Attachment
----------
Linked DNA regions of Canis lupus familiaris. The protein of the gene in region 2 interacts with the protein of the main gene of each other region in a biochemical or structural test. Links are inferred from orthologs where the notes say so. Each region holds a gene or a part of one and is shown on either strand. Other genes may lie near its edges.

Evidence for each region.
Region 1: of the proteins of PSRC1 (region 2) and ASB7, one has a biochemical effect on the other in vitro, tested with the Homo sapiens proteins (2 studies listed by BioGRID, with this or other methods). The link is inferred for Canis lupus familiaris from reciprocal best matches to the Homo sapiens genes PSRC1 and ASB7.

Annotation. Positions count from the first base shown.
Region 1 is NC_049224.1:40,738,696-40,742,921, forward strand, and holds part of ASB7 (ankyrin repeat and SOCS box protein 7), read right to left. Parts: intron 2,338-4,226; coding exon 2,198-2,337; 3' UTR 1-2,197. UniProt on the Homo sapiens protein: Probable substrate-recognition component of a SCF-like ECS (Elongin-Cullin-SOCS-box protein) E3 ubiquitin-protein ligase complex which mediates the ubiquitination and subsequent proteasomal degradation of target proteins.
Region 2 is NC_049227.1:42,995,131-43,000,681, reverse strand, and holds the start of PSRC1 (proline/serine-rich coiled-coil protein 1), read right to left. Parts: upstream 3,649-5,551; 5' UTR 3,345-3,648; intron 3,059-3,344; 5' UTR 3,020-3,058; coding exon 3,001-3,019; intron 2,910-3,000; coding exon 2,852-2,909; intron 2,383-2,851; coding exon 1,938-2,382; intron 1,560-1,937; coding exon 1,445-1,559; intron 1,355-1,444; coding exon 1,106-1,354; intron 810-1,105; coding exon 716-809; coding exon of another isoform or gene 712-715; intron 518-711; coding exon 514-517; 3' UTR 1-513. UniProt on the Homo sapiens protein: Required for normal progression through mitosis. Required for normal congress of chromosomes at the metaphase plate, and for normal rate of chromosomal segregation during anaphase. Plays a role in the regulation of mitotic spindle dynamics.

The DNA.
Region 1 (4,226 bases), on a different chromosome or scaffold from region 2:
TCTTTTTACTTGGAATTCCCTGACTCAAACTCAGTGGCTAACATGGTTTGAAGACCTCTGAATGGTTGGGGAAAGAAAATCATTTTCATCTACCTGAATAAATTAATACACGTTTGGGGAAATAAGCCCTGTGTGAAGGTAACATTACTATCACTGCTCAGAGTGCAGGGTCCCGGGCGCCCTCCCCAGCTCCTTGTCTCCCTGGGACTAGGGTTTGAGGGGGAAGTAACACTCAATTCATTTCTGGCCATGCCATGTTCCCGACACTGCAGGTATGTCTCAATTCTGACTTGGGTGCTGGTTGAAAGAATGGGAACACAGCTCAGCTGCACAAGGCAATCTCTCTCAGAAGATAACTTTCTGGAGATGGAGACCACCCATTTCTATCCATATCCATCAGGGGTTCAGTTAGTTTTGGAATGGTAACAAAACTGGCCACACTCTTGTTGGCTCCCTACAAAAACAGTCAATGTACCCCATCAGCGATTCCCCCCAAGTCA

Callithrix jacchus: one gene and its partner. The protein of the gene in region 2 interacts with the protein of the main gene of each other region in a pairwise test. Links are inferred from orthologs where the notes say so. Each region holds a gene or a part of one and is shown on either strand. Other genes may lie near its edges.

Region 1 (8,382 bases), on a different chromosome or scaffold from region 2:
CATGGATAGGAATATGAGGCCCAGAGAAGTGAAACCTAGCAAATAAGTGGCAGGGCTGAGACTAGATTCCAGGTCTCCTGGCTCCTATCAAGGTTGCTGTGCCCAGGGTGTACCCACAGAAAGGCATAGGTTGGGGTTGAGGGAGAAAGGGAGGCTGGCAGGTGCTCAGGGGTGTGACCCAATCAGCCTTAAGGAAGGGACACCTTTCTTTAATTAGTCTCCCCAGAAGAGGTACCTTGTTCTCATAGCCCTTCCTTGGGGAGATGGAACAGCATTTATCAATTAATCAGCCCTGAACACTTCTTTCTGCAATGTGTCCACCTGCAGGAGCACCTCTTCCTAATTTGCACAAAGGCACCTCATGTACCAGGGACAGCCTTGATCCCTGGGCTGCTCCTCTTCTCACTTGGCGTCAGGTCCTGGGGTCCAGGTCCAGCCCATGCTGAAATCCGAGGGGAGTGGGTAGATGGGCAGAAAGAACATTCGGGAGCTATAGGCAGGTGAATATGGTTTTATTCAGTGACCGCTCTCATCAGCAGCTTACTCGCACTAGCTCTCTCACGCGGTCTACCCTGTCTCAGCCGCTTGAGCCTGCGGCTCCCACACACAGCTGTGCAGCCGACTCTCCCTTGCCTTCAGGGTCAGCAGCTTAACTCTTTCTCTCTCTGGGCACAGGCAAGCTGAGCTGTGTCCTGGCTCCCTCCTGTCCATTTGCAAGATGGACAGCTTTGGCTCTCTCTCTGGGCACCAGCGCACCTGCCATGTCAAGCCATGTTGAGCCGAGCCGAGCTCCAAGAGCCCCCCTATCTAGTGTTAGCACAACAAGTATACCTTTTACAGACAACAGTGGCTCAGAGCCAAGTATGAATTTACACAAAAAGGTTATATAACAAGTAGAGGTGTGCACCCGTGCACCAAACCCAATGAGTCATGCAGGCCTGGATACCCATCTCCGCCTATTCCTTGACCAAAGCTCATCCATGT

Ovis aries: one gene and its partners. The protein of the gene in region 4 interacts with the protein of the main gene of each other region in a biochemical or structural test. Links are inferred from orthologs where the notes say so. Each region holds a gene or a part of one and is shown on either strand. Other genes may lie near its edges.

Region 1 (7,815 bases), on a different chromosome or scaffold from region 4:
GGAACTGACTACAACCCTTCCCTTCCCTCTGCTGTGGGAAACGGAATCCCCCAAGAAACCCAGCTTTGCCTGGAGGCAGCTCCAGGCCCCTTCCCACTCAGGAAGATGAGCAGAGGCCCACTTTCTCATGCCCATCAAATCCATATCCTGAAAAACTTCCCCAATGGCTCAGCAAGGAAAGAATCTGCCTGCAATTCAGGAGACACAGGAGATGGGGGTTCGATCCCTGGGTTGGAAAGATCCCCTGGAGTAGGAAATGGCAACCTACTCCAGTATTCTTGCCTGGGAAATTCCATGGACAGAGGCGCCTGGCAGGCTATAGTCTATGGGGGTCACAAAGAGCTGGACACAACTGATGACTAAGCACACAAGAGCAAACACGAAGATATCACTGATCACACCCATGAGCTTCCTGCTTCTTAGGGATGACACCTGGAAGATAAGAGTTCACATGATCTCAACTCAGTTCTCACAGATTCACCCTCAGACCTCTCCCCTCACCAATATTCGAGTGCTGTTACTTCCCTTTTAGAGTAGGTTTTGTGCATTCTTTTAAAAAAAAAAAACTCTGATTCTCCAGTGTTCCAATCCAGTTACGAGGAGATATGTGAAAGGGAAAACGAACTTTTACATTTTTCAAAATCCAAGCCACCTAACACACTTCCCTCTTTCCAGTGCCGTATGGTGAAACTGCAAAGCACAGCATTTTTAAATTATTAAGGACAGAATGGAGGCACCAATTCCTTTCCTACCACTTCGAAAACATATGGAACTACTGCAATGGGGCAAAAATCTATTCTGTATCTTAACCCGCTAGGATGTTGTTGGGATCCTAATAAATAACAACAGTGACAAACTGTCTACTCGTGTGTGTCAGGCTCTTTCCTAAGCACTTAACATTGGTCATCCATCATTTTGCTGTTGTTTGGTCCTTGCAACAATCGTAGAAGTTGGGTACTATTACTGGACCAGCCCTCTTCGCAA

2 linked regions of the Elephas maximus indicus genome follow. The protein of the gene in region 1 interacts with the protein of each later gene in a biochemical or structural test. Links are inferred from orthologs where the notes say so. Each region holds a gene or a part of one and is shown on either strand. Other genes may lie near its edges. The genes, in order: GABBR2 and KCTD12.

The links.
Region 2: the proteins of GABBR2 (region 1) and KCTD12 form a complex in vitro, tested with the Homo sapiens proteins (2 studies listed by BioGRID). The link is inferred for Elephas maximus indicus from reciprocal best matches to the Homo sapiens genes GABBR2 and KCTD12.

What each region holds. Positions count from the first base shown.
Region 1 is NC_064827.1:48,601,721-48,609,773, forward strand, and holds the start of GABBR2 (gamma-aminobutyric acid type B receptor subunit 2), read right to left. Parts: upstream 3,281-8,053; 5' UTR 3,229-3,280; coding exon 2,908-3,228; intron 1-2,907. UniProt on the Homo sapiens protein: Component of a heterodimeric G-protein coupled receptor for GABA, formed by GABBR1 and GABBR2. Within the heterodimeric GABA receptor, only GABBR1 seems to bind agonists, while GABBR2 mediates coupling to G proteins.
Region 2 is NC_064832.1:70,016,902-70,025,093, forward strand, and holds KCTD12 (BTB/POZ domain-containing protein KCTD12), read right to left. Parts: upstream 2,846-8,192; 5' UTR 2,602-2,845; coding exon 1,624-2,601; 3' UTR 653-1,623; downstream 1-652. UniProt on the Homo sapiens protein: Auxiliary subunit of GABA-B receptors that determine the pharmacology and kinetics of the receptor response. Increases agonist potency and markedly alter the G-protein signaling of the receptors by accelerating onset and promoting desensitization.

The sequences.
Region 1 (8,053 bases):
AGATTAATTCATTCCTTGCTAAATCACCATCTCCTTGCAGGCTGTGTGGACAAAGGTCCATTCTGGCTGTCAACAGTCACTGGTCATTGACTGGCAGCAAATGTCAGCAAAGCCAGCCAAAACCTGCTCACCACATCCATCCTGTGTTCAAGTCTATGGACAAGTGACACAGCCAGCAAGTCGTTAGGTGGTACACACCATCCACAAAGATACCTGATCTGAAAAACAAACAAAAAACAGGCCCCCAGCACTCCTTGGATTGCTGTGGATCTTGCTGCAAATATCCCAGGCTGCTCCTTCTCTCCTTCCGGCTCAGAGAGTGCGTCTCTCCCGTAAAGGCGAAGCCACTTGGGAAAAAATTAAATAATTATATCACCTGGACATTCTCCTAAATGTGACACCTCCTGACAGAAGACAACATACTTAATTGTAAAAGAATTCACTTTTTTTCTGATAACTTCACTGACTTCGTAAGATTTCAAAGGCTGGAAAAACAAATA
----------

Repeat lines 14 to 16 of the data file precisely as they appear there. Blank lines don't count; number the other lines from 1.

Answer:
Region 1 (7,815 bases), on a different chromosome or scaffold from region 4:
GGAACTGACTACAACCCTTCCCTTCCCTCTGCTGTGGGAAACGGAATCCCCCAAGAAACCCAGCTTTGCCTGGAGGCAGCTCCAGGCCCCTTCCCACTCAGGAAGATGAGCAGAGGCCCACTTTCTCATGCCCATCAAATCCATATCCTGAAAAACTTCCCCAATGGCTCAGCAAGGAAAGAATCTGCCTGCAATTCAGGAGACACAGGAGATGGGGGTTCGATCCCTGGGTTGGAAAGATCCCCTGGAGTAGGAAATGGCAACCTACTCCAGTATTCTTGCCTGGGAAATTCCATGGACAGAGGCGCCTGGCAGGCTATAGTCTATGGGGGTCACAAAGAGCTGGACACAACTGATGACTAAGCACACAAGAGCAAACACGAAGATATCACTGATCACACCCATGAGCTTCCTGCTTCTTAGGGATGACACCTGGAAGATAAGAGTTCACATGATCTCAACTCAGTTCTCACAGATTCACCCTCAGACCTCTCCCCTCACCAATATTCGAGTGCTGTTACTTCCCTTTTAGAGTAGGTTTTGTGCATTCTTTTAAAAAAAAAAAACTCTGATTCTCCAGTGTTCCAATCCAGTTACGAGGAGATATGTGAAAGGGAAAACGAACTTTTACATTTTTCAAAATCCAAGCCACCTAACACACTTCCCTCTTTCCAGTGCCGTATGGTGAAACTGCAAAGCACAGCATTTTTAAATTATTAAGGACAGAATGGAGGCACCAATTCCTTTCCTACCACTTCGAAAACATATGGAACTACTGCAATGGGGCAAAAATCTATTCTGTATCTTAACCCGCTAGGATGTTGTTGGGATCCTAATAAATAACAACAGTGACAAACTGTCTACTCGTGTGTGTCAGGCTCTTTCCTAAGCACTTAACATTGGTCATCCATCATTTTGCTGTTGTTTGGTCCTTGCAACAATCGTAGAAGTTGGGTACTATTACTGGACCAGCCCTCTTCGCAA

2 linked regions of the Elephas maximus indicus genome follow. The protein of the gene in region 1 interacts with the protein of each later gene in a biochemical or structural test. Links are inferred from orthologs where the notes say so. Each region holds a gene or a part of one and is shown on either strand. Other genes may lie near its edges. The genes, in order: GABBR2 and KCTD12.